Unravelling the network of brain tumour genetics

Researchers have revealed a new map of the network of the genetic changes that drive the development of brain tumours.

The genetic map, developed by researchers at the UCL Queen Square Institute of Neurology, is analogous to a map of the London Underground – where different genetic features responsible for driving brain tumours are like stations connected by tracks.

Mapping the genetic changes should enable more accurate prediction of survival than standard diagnostic approaches.

The wide diversity of genetic changes that enable tumour cells to grow has made brain tumours – a common cause of death and disability worldwide – remarkably difficult to treat.  Identifying effective treatments requires an understanding of the variable – and highly individual – relation between tumour genetics, patient outcomes, and disease mechanisms. Crucially, because this diversity is due to the interaction between multiple genetic changes in tumour development, it is ideally captured as a network.

Just as the shortest path from a given station to another is best found by analysing the whole network of stations and tracks, the shortest path from normal to abnormal cells in an individual patient is best found by identifying the whole network of possible genetic changes leading to brain tumour development.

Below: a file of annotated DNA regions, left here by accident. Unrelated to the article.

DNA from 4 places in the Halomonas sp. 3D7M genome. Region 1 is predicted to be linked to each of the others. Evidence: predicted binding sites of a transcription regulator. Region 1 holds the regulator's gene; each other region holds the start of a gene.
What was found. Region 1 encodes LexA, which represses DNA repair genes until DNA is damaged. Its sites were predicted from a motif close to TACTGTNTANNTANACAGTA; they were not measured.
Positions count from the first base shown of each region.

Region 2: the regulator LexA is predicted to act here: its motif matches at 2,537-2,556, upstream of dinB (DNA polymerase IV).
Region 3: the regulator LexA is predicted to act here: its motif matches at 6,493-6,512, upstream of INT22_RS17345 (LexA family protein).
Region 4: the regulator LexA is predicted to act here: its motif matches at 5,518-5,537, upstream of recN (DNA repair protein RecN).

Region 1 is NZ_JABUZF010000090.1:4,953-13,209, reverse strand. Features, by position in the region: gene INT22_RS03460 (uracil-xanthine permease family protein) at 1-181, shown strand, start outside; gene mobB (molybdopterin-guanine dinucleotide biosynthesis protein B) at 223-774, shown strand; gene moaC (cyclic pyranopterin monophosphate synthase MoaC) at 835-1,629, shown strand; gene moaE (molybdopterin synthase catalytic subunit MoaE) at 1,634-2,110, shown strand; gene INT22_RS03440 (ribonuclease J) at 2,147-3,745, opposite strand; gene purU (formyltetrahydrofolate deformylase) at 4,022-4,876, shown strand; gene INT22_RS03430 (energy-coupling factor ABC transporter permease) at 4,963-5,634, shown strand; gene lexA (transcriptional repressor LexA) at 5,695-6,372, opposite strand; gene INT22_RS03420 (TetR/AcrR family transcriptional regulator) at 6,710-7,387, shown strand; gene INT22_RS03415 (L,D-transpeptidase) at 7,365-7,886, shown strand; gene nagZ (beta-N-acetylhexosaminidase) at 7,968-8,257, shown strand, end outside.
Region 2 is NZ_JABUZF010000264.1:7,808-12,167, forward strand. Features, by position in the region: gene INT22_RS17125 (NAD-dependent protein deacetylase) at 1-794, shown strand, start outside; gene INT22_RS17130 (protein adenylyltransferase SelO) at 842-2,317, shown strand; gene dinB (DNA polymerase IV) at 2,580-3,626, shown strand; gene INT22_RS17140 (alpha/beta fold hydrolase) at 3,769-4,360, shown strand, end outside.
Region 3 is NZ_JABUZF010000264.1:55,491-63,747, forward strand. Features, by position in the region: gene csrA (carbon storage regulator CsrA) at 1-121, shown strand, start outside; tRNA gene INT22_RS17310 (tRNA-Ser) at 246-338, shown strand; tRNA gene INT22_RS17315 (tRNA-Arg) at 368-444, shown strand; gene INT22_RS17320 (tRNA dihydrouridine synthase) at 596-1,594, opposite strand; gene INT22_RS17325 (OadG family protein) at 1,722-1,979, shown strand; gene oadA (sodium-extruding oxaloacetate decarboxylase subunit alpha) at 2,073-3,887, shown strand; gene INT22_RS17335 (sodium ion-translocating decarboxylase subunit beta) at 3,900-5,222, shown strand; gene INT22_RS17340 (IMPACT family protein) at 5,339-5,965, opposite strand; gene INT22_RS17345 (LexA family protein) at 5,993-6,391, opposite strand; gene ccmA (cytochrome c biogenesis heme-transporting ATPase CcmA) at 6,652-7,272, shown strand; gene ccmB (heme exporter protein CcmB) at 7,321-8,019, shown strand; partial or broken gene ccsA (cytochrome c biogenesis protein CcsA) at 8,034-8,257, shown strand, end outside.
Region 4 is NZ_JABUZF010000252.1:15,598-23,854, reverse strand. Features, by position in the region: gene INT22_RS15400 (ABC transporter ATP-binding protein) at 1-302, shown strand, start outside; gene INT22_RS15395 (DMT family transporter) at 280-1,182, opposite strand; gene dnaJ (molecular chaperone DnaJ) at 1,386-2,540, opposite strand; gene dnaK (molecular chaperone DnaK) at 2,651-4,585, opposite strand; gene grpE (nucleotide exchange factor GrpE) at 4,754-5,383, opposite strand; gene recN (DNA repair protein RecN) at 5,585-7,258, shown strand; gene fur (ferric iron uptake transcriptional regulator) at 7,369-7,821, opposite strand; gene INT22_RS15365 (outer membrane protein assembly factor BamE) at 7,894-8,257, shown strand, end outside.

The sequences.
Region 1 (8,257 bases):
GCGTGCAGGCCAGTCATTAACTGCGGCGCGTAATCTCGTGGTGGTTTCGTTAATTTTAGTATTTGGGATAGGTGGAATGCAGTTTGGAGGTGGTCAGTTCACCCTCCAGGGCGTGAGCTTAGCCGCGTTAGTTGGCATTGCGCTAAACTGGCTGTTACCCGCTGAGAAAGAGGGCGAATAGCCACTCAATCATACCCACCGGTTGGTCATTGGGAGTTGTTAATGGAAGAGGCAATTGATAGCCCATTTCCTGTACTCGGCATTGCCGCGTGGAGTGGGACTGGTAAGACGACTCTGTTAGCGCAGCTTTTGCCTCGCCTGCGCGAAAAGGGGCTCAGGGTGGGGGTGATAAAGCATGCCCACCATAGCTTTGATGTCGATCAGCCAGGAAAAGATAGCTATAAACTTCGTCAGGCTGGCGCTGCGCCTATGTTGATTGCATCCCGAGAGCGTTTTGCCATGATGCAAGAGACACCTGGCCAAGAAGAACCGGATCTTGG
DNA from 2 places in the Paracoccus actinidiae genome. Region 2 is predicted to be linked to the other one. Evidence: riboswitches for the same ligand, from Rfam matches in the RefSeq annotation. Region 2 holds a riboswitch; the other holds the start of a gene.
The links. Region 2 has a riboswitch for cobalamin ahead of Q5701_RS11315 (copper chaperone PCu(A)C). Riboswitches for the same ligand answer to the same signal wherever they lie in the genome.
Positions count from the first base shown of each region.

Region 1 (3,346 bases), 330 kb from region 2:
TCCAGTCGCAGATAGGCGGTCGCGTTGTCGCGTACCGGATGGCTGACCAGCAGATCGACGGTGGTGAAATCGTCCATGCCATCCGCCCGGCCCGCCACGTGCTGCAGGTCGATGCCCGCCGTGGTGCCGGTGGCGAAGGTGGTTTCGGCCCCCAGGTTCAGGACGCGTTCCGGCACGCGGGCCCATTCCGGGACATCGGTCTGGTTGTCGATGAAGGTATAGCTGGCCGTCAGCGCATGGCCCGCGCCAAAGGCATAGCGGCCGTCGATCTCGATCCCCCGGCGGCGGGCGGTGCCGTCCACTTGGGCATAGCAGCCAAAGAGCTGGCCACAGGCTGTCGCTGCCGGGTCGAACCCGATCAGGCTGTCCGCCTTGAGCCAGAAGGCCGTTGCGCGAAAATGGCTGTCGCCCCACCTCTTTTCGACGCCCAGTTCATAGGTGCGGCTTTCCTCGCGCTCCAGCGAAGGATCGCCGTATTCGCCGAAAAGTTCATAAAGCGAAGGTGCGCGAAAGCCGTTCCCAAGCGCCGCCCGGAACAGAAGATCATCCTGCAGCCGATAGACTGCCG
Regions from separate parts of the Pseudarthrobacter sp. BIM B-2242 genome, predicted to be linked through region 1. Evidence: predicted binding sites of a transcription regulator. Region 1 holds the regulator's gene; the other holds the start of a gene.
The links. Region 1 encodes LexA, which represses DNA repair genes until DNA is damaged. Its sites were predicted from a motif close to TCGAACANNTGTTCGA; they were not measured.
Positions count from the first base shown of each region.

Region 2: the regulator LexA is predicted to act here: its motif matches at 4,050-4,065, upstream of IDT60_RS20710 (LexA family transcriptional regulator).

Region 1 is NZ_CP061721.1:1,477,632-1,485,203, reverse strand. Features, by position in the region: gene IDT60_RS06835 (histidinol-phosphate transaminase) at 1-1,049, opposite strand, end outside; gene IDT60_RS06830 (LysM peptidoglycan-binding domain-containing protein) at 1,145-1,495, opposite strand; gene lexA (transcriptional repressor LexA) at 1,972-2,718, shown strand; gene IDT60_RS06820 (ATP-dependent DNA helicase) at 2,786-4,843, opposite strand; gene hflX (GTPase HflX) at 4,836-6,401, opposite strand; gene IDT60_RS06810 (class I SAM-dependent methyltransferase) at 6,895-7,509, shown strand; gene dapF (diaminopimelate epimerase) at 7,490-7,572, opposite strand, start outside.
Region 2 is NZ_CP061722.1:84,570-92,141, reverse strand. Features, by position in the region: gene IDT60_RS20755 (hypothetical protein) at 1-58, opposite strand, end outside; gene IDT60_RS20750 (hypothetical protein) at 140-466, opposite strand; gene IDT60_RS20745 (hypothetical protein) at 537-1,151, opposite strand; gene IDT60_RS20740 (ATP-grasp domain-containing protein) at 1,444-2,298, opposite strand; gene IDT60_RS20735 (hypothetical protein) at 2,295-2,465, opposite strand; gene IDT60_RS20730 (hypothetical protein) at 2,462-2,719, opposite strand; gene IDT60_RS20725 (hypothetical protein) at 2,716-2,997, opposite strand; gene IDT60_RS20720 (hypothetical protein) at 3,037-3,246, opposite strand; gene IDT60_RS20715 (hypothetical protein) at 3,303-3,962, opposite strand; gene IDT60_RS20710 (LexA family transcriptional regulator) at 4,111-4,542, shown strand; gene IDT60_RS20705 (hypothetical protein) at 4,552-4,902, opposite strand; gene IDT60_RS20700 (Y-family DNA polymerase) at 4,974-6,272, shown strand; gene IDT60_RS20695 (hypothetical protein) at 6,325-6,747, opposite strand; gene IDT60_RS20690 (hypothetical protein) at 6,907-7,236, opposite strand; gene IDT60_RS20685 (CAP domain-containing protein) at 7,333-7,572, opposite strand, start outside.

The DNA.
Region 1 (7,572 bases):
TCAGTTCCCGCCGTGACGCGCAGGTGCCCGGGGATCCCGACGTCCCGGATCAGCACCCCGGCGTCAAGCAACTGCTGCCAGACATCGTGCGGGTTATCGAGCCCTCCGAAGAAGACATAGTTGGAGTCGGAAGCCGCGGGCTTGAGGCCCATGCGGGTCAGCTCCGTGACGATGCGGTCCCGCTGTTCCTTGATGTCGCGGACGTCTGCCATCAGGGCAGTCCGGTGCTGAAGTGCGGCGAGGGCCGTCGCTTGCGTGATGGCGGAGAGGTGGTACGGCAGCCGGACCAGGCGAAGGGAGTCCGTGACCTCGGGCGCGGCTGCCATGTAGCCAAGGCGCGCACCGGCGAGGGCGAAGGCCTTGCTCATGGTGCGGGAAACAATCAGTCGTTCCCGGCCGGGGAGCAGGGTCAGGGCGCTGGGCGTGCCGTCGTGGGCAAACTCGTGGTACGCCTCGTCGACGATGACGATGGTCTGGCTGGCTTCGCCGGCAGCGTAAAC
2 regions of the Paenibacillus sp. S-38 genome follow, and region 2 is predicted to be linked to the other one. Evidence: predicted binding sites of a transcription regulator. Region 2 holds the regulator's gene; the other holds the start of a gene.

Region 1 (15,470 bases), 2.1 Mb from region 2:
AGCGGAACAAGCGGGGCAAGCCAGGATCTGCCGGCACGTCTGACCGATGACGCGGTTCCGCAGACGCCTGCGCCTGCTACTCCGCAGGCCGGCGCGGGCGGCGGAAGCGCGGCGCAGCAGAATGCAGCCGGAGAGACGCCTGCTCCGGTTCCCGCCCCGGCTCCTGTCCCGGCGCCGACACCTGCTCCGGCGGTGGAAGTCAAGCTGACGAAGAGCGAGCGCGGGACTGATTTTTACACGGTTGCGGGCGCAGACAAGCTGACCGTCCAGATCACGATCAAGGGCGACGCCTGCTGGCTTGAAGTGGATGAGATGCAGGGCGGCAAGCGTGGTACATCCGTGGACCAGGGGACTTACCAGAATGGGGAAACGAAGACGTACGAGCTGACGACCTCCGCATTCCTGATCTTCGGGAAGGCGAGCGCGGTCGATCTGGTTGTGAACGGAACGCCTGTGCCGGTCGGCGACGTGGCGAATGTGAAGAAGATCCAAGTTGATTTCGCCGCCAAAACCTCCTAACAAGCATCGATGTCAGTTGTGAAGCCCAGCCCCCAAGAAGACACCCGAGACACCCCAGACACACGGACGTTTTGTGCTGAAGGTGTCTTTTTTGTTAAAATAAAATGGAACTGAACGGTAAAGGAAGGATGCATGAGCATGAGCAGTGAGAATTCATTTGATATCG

In the largest study of its kind, applying state-of-the-art network analysis to tumour genetic data from 4023 patients with brain tumours, drawn over 14 years across 12 countries, researchers at the UCL Queen Square Institute of Neurology have revealed a new map of the network of individual tumour genetic changes in patients with glioma: amongst the hardest brain tumours to treat.

The research is published in the journal Brain.

Derived from data routinely collected during clinical care, the map is demonstrated to enable more accurate prediction of individual patient survival than the ‘gold-standard’ diagnostic’ labels adopted by the World Health Organization.  Since the approach does not require new tests, it offers an efficient path to improved, more personalised care without any increase to healthcare costs.

Lead author, Dr James Ruffle, says: ‘The treatment of brain tumours is in desperate need of innovation: outcomes have hardly changed over the past 30 years. A critical step is gaining an understanding of tumour genetic diversity, which we show here to be accessible, but only to data and mathematical models of great size and complexity. A radical change of approach is needed, and we now have the computational tools to bring it into reality.”

The teams’ work was funded by the Wellcome Trust, the Medical Research Council, and the UCLH Biomedical Research Centre.

Article DOI: https://doi.org/10.1093/brain/awad199